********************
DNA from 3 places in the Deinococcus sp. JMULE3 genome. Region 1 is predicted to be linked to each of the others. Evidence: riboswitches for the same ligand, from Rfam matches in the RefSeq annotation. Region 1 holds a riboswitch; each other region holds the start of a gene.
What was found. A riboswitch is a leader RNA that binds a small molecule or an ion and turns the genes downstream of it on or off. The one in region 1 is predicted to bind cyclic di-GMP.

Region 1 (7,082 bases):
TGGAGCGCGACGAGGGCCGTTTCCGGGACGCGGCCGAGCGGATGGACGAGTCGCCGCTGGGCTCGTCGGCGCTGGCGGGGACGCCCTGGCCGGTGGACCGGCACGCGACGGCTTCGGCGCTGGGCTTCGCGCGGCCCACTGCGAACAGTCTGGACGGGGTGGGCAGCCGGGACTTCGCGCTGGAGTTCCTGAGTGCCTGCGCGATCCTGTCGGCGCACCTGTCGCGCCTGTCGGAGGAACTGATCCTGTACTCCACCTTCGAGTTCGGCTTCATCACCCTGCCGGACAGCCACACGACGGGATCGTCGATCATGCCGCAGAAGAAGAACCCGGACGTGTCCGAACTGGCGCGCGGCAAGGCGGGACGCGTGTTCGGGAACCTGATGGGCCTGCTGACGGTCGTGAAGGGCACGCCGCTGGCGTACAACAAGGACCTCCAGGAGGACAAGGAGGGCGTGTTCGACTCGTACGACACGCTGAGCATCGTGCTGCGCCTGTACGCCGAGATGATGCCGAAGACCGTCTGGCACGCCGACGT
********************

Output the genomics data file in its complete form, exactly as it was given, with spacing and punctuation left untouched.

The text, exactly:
DNA from 3 places in the Deinococcus sp. JMULE3 genome. Region 1 is predicted to be linked to each of the others. Evidence: riboswitches for the same ligand, from Rfam matches in the RefSeq annotation. Region 1 holds a riboswitch; each other region holds the start of a gene.
What was found. A riboswitch is a leader RNA that binds a small molecule or an ion and turns the genes downstream of it on or off. The one in region 1 is predicted to bind cyclic di-GMP.

Region 1 (7,082 bases):
TGGAGCGCGACGAGGGCCGTTTCCGGGACGCGGCCGAGCGGATGGACGAGTCGCCGCTGGGCTCGTCGGCGCTGGCGGGGACGCCCTGGCCGGTGGACCGGCACGCGACGGCTTCGGCGCTGGGCTTCGCGCGGCCCACTGCGAACAGTCTGGACGGGGTGGGCAGCCGGGACTTCGCGCTGGAGTTCCTGAGTGCCTGCGCGATCCTGTCGGCGCACCTGTCGCGCCTGTCGGAGGAACTGATCCTGTACTCCACCTTCGAGTTCGGCTTCATCACCCTGCCGGACAGCCACACGACGGGATCGTCGATCATGCCGCAGAAGAAGAACCCGGACGTGTCCGAACTGGCGCGCGGCAAGGCGGGACGCGTGTTCGGGAACCTGATGGGCCTGCTGACGGTCGTGAAGGGCACGCCGCTGGCGTACAACAAGGACCTCCAGGAGGACAAGGAGGGCGTGTTCGACTCGTACGACACGCTGAGCATCGTGCTGCGCCTGTACGCCGAGATGATGCCGAAGACCGTCTGGCACGCCGACGT